The environmental field has evolved in the past century from a popular and political movement to a profession demanding analytical and decision-making skills to solve specific problems or cases often of global and catastrophic proportions. These skills focus on how to assess the impact of human activity on the natural environment and the ability to design policies and plans to manage the human/environment interface effectively and equitably. Urban areas pose particularly unique challenges, where scientific, legal, administrative and political factors converge in unusual ways to shape policies and plans for urban area environments. This course provides students with skills to support planning, policy and management choices about the use and protection of environmental resources in urban areas. These skills are first presented in the context of unique cases to balance environmental conditions with societal needs and priorities. Major substantive environmental areas are then covered to develop expertise in water management, environmentally sensitive natural resources (ecosystems), solid and hazardous wastes, and air quality. Global and trans-national problems, such as global warming, ozone depletion and acid rain, and other cross-cutting themes, including energy, sustainability and security are key overarching areas of emphasis.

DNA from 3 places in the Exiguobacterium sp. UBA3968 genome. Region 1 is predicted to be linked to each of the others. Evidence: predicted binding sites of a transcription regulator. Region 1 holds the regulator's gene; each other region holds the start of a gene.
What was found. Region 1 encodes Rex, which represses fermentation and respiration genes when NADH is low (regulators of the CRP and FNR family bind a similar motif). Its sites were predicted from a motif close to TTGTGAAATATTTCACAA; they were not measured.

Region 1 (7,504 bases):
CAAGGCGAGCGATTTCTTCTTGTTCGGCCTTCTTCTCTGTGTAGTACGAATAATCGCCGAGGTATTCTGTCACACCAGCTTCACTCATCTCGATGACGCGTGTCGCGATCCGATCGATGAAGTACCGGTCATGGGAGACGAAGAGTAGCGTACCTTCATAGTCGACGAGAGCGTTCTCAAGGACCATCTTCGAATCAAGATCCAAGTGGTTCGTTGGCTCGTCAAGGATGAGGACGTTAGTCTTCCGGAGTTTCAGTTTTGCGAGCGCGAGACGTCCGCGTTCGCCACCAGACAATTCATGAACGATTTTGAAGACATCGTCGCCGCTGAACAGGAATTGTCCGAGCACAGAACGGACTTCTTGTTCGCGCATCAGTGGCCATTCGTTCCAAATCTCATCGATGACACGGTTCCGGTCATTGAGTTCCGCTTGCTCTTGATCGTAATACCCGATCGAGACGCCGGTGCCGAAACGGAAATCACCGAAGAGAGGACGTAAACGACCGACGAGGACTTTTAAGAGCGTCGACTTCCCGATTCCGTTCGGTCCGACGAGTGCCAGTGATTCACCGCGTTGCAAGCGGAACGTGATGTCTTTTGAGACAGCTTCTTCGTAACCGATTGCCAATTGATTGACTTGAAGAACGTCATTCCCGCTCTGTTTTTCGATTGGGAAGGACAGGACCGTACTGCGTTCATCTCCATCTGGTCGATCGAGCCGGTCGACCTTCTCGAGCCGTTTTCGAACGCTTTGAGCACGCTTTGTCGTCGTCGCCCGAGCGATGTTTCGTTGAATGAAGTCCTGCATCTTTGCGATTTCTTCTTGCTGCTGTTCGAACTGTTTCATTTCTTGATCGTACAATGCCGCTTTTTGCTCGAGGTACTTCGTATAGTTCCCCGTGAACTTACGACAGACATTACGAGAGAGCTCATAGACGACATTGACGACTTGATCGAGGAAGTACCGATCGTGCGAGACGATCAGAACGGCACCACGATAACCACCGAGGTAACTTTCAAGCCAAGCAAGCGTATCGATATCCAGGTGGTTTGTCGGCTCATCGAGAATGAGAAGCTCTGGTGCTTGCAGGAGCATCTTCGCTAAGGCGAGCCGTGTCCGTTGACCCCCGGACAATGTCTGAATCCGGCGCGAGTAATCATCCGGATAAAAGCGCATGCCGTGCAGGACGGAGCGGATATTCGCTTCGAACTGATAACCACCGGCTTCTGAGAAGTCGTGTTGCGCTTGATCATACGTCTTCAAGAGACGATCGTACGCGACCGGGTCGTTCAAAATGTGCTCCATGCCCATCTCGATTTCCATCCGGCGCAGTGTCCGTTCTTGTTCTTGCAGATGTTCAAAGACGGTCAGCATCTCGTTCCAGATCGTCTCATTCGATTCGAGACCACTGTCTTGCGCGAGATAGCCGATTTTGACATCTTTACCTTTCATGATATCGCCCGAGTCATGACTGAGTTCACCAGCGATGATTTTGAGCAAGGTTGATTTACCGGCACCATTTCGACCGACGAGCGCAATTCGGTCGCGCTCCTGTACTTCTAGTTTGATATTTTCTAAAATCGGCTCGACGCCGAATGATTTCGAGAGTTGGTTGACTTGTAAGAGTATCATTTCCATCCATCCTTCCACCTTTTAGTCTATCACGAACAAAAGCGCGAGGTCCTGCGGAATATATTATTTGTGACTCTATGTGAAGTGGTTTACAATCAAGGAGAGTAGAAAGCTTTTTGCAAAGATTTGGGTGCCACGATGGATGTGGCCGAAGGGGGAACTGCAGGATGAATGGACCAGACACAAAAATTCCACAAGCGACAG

|Fall 2011||Carlos Restrepo||Syllabus|
|Spring 2010||Rae Zimmerman||Syllabus|
|Fall 2008||Rae Zimmerman||Syllabus|